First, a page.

The hard part comes on the days surrounding the holiday… Examples: The day after Halloween, you can’t eat your kid’s candy all day and the day after Thanksgiving, the leftovers need to be portioned like you would portion on any normal day.
Concept #4: Cook and prepare food in your home as much as possible
Cooking is like playtime with food. It is your time to bond and be intimate. Not everyone likes cooking/prepping but it is crucial for a healthy food relationship. (see my subtle metaphor?) Cooking your own meals and packing your own lunches are the only ways to know exactly what you are eating. Cooking, to me, means preparing anything from a salad to a full course meal like Thanksgiving dinner. I consider rinsing the grapes in a colander and putting them into containers for the week a part of my food prep/cooking on Sunday’s when I get home from the market.
Baking is nice too, once in a while; if you make a batch of 24 cupcakes, you better eat at least one but share many. Bring some to your neighbors or to work.
Cooking dinner and eating in your home, as a family, is a good thing to do. Packing balanced lunches for your kids, your husband or wife, yourself, and other household members, is a good thing to do too. It will make you all healthy, happy, and proud thus enhancing all of your relationships with food.
Concept #5: Record your meals/servings
I like to use Weight Watcher’s PointsPlus system to keep from overeating or eating too much of the wrong type of foods.
*More info on WW: Basically, each food has a PointsPlus value that is calculated depending on the amount of protein, fat, carb, and fiber that is in the item. The higher the protein and fiber content, the lower the points but the higher the carb and fat content, the higher the points. You are not to avoid fat or carbs all together but your choices should reflect the concept of consuming each type of food in moderation. Depending on your size, you are designated a correlated points allowance. If you are specifically interested in this program I suggest you register for the minimum amount of time (online) and learn about the program/how you specifically fit into the program. You can always cancel your membership once you feel like you have obtained some knowledge and can move forward on your own. If staying in the program works for you, thats great too! You can utilize the techniques whether or not you are enrolled. WW TIP: You can Google “WW Points Plus calculator” right on your smartphone if you don’t have your WW calculator on hand.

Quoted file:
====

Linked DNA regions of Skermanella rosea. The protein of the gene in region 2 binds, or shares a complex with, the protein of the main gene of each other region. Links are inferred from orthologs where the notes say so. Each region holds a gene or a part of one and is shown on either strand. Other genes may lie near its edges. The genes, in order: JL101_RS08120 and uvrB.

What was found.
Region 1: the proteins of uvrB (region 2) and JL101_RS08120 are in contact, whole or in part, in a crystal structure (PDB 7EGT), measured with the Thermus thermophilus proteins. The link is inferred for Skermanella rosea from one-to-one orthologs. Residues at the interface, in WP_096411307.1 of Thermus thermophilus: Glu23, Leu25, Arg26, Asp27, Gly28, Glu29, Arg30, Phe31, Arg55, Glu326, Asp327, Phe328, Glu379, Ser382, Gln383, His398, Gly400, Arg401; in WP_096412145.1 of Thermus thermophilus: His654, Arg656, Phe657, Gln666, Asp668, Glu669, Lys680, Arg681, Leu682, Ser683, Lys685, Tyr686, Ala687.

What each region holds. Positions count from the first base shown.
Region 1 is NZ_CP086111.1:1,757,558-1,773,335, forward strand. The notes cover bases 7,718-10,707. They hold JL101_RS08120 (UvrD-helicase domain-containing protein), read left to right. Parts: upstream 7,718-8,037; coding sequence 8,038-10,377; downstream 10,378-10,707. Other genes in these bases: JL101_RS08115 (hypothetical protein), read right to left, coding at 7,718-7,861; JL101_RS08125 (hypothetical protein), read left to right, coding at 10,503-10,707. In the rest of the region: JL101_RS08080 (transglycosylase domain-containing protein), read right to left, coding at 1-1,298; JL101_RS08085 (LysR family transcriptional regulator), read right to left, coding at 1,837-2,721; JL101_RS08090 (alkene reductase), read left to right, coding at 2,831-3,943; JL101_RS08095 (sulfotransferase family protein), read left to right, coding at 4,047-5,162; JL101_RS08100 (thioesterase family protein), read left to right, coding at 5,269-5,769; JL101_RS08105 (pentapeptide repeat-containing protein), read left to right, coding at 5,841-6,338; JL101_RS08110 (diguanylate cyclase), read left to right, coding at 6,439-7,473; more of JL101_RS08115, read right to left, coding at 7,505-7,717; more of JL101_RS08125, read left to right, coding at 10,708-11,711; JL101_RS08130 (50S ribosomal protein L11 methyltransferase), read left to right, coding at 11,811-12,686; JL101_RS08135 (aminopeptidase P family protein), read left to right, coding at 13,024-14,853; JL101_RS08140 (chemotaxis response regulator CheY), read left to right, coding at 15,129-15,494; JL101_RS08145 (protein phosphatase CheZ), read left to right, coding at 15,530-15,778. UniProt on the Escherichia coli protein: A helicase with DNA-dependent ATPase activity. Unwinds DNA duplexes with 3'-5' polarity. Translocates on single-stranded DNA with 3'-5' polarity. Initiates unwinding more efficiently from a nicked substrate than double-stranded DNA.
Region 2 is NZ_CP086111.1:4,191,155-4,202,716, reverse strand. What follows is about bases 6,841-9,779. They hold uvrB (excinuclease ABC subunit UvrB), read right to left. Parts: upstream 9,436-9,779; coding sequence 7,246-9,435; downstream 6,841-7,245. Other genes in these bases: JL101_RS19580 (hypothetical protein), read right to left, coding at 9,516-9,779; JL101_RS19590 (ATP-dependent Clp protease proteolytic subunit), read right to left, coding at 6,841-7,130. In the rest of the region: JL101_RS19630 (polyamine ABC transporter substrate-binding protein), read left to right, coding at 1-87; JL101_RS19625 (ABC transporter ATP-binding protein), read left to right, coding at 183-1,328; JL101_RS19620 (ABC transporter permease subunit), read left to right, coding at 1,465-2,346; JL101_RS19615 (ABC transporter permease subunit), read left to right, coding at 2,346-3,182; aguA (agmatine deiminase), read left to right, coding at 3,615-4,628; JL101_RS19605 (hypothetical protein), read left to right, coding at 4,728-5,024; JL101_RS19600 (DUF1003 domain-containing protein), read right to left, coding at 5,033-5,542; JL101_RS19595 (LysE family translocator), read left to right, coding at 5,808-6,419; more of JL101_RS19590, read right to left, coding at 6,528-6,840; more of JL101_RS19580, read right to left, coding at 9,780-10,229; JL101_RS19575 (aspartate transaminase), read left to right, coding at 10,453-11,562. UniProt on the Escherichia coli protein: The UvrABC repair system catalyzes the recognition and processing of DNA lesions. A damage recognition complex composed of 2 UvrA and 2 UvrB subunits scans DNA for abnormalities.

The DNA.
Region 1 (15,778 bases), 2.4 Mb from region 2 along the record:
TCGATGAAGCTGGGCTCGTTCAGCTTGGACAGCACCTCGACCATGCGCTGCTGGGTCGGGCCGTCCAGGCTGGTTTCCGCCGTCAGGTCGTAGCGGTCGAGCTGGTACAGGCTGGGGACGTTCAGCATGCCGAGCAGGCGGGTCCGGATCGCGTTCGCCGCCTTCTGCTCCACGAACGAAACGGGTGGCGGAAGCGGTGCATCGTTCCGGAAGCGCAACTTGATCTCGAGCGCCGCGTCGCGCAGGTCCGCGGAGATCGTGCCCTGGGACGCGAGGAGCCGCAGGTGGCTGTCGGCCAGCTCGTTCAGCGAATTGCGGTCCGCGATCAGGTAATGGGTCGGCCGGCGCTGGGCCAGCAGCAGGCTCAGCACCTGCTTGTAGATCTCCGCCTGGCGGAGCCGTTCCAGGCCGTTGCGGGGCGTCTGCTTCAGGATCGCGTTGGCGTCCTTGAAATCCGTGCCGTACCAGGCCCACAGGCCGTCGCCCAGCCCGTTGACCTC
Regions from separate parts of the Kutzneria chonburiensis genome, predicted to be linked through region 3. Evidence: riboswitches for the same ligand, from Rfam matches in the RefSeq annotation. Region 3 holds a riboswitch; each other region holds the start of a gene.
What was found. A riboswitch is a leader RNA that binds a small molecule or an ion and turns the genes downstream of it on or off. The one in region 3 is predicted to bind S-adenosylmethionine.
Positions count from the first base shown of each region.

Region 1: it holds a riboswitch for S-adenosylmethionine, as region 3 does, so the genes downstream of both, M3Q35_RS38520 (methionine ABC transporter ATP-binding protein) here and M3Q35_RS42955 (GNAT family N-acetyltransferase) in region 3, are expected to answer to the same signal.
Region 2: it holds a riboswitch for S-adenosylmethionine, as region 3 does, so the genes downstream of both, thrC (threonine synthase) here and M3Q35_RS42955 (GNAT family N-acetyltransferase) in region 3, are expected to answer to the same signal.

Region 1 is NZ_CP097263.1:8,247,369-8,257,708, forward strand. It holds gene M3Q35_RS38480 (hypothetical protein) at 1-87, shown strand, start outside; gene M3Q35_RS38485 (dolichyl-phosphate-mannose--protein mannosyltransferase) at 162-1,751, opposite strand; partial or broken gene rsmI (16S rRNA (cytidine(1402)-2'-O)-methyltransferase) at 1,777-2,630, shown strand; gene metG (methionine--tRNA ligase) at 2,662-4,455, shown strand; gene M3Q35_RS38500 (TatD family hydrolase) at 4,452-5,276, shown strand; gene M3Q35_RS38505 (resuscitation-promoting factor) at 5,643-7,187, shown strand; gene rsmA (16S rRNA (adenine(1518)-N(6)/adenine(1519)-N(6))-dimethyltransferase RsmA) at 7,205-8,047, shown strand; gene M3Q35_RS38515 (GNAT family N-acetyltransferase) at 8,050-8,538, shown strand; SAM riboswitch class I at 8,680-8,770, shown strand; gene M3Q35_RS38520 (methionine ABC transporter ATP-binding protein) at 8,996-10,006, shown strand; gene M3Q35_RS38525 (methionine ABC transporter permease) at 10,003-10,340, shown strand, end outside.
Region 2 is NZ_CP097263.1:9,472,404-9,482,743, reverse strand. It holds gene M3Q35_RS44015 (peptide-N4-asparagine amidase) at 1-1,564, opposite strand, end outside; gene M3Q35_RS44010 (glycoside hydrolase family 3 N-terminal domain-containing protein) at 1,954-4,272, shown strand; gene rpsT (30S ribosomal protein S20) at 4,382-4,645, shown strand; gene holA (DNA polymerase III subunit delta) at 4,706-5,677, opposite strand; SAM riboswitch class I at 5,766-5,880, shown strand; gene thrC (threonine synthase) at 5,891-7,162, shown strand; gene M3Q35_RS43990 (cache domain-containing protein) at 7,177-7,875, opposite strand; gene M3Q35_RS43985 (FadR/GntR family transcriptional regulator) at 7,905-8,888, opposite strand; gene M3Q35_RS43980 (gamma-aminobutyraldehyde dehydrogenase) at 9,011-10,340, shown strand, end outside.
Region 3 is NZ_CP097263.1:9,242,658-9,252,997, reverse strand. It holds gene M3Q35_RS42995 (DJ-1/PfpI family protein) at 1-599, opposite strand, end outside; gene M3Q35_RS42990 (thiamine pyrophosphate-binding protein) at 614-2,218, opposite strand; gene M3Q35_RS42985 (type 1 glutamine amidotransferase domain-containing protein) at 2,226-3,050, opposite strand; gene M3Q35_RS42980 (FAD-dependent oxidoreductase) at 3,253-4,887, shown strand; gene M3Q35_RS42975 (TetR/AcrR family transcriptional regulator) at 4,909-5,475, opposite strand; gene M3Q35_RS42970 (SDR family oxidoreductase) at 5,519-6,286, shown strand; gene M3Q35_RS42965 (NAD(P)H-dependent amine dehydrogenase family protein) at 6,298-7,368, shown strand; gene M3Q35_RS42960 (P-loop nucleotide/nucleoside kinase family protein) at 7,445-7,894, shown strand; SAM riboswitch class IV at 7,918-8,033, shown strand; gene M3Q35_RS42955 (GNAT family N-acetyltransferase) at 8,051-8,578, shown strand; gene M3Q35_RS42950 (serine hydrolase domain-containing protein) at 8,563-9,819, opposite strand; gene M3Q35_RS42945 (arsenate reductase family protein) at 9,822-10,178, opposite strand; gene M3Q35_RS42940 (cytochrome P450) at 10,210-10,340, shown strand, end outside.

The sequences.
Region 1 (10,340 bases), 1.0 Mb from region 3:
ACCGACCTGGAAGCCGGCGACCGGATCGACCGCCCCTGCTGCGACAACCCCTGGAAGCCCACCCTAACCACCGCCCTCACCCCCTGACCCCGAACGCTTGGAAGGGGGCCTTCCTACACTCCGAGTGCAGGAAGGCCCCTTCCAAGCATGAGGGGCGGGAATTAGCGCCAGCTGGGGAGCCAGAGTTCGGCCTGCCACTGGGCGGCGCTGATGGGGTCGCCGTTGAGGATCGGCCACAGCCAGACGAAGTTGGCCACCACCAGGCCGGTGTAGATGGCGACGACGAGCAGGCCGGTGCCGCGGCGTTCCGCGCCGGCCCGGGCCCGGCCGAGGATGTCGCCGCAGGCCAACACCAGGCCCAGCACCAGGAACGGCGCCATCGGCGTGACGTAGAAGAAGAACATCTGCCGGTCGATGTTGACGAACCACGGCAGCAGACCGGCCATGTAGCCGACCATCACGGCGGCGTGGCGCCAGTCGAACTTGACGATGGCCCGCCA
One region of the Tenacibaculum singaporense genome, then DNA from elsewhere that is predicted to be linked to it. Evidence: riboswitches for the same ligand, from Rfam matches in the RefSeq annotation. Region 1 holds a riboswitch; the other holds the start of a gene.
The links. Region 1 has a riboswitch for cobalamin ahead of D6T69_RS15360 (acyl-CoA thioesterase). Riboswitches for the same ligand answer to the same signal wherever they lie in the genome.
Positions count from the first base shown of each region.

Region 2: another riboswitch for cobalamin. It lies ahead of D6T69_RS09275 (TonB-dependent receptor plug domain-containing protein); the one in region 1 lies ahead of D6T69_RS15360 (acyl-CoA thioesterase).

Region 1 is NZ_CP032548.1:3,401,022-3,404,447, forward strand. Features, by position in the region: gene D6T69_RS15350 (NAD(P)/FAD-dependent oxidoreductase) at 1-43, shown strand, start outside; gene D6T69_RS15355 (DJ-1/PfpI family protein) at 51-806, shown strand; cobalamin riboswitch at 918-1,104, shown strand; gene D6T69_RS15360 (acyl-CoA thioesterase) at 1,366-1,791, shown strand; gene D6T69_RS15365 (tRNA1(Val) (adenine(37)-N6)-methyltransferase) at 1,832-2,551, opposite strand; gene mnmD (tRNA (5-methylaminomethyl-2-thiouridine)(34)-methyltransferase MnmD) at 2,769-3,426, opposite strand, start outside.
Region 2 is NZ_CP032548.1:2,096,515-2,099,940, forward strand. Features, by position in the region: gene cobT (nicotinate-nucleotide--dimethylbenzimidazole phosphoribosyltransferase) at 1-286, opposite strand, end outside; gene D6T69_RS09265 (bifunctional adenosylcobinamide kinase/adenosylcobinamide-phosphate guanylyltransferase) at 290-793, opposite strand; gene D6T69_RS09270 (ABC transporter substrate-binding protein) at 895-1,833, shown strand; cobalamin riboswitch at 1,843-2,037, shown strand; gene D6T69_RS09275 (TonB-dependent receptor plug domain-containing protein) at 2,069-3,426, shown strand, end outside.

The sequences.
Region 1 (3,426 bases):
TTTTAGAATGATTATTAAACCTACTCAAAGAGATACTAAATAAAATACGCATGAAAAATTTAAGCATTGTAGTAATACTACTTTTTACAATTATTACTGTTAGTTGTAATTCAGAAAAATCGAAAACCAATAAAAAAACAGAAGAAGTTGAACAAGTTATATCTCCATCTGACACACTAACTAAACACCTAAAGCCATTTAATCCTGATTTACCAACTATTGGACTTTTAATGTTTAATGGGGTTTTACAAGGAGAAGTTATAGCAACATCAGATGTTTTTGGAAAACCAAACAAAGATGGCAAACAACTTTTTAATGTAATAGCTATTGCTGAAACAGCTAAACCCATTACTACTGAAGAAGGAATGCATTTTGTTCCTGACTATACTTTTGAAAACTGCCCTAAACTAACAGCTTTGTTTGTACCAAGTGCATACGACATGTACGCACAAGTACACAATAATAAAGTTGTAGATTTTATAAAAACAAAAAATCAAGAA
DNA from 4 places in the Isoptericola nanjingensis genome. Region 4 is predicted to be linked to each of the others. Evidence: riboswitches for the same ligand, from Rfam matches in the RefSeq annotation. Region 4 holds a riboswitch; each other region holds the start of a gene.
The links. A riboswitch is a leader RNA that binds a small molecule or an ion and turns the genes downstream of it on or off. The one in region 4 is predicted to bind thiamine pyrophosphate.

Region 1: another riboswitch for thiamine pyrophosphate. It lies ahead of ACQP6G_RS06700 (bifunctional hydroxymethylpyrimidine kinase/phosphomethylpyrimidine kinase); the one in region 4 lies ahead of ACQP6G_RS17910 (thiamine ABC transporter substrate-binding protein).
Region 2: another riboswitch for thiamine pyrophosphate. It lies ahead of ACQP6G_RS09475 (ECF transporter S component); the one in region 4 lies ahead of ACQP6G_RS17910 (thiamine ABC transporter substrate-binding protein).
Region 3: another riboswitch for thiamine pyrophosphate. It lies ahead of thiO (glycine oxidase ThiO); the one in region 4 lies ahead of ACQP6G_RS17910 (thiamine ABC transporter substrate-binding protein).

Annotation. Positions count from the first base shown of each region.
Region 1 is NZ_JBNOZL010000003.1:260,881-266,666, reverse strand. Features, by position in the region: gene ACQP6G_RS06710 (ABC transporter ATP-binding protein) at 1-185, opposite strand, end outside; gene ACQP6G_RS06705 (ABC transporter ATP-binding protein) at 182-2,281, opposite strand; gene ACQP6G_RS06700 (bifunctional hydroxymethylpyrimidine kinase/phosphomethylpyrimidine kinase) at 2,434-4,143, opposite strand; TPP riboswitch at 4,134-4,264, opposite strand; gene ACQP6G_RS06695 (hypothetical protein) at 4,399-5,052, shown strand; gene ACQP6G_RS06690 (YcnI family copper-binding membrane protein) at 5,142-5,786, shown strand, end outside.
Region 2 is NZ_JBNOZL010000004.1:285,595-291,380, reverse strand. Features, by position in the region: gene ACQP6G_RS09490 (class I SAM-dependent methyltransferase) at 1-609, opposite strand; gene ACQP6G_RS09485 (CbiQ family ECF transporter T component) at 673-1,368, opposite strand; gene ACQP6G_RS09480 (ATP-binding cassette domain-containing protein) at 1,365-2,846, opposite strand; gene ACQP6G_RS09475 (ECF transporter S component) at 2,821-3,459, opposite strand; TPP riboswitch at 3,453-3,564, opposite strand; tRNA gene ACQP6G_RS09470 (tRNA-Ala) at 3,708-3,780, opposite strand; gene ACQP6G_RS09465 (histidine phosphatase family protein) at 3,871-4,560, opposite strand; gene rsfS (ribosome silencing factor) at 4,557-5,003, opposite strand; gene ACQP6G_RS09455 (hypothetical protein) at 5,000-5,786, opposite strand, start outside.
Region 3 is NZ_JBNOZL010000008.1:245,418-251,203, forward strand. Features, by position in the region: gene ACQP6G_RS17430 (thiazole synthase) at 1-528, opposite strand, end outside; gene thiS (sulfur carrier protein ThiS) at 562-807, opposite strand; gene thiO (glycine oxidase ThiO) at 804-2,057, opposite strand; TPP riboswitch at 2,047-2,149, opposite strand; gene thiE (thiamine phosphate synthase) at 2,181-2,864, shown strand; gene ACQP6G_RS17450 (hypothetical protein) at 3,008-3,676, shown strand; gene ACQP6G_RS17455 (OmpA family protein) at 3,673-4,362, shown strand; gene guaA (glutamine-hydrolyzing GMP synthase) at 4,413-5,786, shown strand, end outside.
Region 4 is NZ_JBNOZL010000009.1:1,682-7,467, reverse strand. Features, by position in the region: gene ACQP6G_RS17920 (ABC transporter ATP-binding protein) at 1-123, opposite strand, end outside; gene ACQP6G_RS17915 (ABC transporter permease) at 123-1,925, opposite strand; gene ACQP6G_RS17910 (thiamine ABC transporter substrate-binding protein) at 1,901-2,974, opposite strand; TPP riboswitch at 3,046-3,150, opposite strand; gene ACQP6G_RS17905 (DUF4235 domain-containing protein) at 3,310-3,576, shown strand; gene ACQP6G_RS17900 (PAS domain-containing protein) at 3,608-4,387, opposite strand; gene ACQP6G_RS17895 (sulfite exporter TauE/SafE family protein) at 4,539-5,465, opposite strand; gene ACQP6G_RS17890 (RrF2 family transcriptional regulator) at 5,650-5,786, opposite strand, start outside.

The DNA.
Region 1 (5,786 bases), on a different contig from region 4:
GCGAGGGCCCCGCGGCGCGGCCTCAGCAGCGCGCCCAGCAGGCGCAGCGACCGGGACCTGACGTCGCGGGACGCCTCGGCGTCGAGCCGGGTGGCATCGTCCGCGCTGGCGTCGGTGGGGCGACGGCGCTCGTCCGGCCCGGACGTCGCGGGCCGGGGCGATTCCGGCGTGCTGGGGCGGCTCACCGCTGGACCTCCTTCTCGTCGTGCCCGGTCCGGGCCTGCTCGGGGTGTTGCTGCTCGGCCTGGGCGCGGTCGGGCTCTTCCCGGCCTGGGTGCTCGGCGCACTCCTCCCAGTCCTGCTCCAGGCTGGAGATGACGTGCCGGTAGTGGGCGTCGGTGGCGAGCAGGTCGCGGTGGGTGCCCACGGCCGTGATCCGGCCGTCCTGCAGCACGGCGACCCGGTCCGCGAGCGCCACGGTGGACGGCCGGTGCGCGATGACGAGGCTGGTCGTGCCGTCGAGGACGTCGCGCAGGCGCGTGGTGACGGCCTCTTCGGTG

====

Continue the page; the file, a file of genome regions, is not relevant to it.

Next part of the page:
I try to plan my day’s worth of points in the morning, leaving a few points in case of an unanticipated food offering or opportunity (like the M & M incident detailed above). I like to write down my meals, the approximate points, and the number of servings of each food group in the meal to keep a balance. I try to keep up with this, especially after I have a few days of getting “carried away” (a few days in a row of not using great discipline). *Exception: I don’t record on holidays.
If you are uninterested in using Weight Watchers that is okay too; WW is just my preference. Whatever you come up with to help you with self control and portion control will do the same for you as this concept does for me.
And now, onto my favorite food book…drum roll please…
Food Rules by Michael Pollan
The link above is to Michael Pollan’s website. If you are interested in his point of view, you should read some of the articles on this site too. This book is an incredible reference for when you are feeling frustrated with all the food buzz on the news and in the media. It helps you get back to basics! He actually just came out with a cookbook too. To purchase “Food Rules”, click here and to purchase his new cookbook called “Cooked”, click here.
Yay, I am so excited to have this all in writing for you!! Please comment with any questions or thoughts and try some of my recipes!